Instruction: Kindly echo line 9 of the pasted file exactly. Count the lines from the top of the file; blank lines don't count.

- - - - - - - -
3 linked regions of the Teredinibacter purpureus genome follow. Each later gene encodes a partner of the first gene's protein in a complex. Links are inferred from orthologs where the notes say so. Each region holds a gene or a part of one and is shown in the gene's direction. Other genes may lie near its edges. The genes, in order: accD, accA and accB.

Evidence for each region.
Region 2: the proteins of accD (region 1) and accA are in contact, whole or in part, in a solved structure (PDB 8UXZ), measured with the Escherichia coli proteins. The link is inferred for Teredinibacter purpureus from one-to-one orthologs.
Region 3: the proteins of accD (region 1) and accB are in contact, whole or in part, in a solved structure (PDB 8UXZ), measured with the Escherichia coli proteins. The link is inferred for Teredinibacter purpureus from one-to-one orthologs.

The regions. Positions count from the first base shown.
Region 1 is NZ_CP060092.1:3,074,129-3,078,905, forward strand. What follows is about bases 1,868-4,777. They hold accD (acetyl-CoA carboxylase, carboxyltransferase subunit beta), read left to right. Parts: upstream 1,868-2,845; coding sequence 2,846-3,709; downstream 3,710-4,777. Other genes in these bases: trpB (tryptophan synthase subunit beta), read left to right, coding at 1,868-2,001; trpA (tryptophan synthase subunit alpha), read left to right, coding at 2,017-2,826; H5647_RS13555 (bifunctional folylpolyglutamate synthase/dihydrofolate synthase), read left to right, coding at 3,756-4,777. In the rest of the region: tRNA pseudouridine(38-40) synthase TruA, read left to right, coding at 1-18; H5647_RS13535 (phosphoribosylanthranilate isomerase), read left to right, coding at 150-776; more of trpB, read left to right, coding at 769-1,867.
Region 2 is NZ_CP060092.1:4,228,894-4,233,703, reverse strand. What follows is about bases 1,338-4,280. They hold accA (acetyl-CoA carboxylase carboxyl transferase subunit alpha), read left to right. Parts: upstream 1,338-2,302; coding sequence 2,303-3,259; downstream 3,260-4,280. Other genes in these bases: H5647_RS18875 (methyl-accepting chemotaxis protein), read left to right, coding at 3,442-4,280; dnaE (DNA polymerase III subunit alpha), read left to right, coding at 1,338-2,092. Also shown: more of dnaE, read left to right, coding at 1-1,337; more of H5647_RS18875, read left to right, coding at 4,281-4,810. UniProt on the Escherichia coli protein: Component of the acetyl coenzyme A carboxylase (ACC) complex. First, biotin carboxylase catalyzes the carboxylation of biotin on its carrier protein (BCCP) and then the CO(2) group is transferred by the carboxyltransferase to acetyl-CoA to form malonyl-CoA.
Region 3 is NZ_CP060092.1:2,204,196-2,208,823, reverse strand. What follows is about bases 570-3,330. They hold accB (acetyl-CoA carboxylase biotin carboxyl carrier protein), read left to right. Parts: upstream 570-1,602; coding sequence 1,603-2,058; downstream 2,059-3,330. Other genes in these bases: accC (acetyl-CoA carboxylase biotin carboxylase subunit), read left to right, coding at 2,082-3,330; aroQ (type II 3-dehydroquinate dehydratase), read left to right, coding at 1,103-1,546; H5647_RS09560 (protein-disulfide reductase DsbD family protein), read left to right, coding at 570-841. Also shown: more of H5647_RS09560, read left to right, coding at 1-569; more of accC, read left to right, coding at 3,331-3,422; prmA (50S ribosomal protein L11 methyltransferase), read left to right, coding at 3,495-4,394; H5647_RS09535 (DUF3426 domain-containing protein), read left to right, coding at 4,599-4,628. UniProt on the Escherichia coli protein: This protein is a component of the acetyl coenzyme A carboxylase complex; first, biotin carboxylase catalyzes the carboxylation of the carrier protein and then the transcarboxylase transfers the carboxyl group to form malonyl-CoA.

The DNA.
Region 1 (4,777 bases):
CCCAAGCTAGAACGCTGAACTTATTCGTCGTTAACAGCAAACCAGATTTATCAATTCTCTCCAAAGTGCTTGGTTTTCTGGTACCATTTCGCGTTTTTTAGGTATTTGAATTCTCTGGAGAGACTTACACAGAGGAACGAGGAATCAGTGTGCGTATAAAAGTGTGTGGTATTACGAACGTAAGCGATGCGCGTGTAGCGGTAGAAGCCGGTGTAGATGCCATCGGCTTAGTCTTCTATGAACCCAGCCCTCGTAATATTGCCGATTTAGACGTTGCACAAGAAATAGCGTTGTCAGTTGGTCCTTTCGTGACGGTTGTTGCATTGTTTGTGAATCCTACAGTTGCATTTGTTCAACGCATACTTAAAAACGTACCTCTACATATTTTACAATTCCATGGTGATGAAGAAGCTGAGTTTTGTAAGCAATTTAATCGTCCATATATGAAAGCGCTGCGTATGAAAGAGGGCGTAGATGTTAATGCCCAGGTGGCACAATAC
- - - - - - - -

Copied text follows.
The DNA.